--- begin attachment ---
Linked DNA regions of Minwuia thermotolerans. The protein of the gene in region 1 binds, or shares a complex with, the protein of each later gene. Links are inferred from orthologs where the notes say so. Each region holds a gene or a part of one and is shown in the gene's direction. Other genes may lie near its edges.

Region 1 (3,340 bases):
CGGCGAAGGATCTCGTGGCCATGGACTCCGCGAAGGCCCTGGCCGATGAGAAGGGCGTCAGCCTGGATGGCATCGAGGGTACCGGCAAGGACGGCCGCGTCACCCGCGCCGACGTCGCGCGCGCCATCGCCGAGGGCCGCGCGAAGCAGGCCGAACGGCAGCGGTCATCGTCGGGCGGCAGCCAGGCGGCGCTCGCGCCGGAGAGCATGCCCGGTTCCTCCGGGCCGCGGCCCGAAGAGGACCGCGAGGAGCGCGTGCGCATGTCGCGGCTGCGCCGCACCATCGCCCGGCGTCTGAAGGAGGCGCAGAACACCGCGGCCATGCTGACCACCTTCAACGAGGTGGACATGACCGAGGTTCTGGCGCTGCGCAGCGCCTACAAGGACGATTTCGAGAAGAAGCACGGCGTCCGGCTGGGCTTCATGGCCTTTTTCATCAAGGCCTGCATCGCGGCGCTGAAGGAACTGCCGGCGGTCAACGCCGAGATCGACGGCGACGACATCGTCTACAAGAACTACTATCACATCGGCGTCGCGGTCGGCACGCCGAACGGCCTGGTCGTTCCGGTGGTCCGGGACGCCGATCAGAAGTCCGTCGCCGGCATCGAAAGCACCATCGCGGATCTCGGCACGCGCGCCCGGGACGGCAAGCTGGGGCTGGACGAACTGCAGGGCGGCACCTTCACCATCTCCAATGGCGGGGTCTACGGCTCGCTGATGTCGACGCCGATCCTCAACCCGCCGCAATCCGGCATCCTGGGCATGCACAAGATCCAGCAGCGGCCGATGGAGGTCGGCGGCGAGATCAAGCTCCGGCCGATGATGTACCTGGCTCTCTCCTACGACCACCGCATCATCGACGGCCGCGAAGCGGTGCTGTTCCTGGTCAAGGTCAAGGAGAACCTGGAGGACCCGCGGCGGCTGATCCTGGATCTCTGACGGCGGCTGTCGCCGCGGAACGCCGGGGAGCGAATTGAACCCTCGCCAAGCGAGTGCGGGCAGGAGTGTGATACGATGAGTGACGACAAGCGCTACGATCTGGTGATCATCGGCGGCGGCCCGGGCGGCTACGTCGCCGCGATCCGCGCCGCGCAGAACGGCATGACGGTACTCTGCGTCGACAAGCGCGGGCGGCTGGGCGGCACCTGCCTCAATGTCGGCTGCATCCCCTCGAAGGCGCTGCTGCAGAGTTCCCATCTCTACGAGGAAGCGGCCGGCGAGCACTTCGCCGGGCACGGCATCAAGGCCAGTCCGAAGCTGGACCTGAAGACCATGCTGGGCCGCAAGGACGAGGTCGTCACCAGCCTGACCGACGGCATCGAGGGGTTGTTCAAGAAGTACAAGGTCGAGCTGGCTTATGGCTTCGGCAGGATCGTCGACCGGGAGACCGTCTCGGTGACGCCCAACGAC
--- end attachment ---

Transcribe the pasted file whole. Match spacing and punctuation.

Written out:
Linked DNA regions of Minwuia thermotolerans. The protein of the gene in region 1 binds, or shares a complex with, the protein of each later gene. Links are inferred from orthologs where the notes say so. Each region holds a gene or a part of one and is shown in the gene's direction. Other genes may lie near its edges.

Region 1 (3,340 bases):
CGGCGAAGGATCTCGTGGCCATGGACTCCGCGAAGGCCCTGGCCGATGAGAAGGGCGTCAGCCTGGATGGCATCGAGGGTACCGGCAAGGACGGCCGCGTCACCCGCGCCGACGTCGCGCGCGCCATCGCCGAGGGCCGCGCGAAGCAGGCCGAACGGCAGCGGTCATCGTCGGGCGGCAGCCAGGCGGCGCTCGCGCCGGAGAGCATGCCCGGTTCCTCCGGGCCGCGGCCCGAAGAGGACCGCGAGGAGCGCGTGCGCATGTCGCGGCTGCGCCGCACCATCGCCCGGCGTCTGAAGGAGGCGCAGAACACCGCGGCCATGCTGACCACCTTCAACGAGGTGGACATGACCGAGGTTCTGGCGCTGCGCAGCGCCTACAAGGACGATTTCGAGAAGAAGCACGGCGTCCGGCTGGGCTTCATGGCCTTTTTCATCAAGGCCTGCATCGCGGCGCTGAAGGAACTGCCGGCGGTCAACGCCGAGATCGACGGCGACGACATCGTCTACAAGAACTACTATCACATCGGCGTCGCGGTCGGCACGCCGAACGGCCTGGTCGTTCCGGTGGTCCGGGACGCCGATCAGAAGTCCGTCGCCGGCATCGAAAGCACCATCGCGGATCTCGGCACGCGCGCCCGGGACGGCAAGCTGGGGCTGGACGAACTGCAGGGCGGCACCTTCACCATCTCCAATGGCGGGGTCTACGGCTCGCTGATGTCGACGCCGATCCTCAACCCGCCGCAATCCGGCATCCTGGGCATGCACAAGATCCAGCAGCGGCCGATGGAGGTCGGCGGCGAGATCAAGCTCCGGCCGATGATGTACCTGGCTCTCTCCTACGACCACCGCATCATCGACGGCCGCGAAGCGGTGCTGTTCCTGGTCAAGGTCAAGGAGAACCTGGAGGACCCGCGGCGGCTGATCCTGGATCTCTGACGGCGGCTGTCGCCGCGGAACGCCGGGGAGCGAATTGAACCCTCGCCAAGCGAGTGCGGGCAGGAGTGTGATACGATGAGTGACGACAAGCGCTACGATCTGGTGATCATCGGCGGCGGCCCGGGCGGCTACGTCGCCGCGATCCGCGCCGCGCAGAACGGCATGACGGTACTCTGCGTCGACAAGCGCGGGCGGCTGGGCGGCACCTGCCTCAATGTCGGCTGCATCCCCTCGAAGGCGCTGCTGCAGAGTTCCCATCTCTACGAGGAAGCGGCCGGCGAGCACTTCGCCGGGCACGGCATCAAGGCCAGTCCGAAGCTGGACCTGAAGACCATGCTGGGCCGCAAGGACGAGGTCGTCACCAGCCTGACCGACGGCATCGAGGGGTTGTTCAAGAAGTACAAGGTCGAGCTGGCTTATGGCTTCGGCAGGATCGTCGACCGGGAGACCGTCTCGGTGACGCCCAACGAC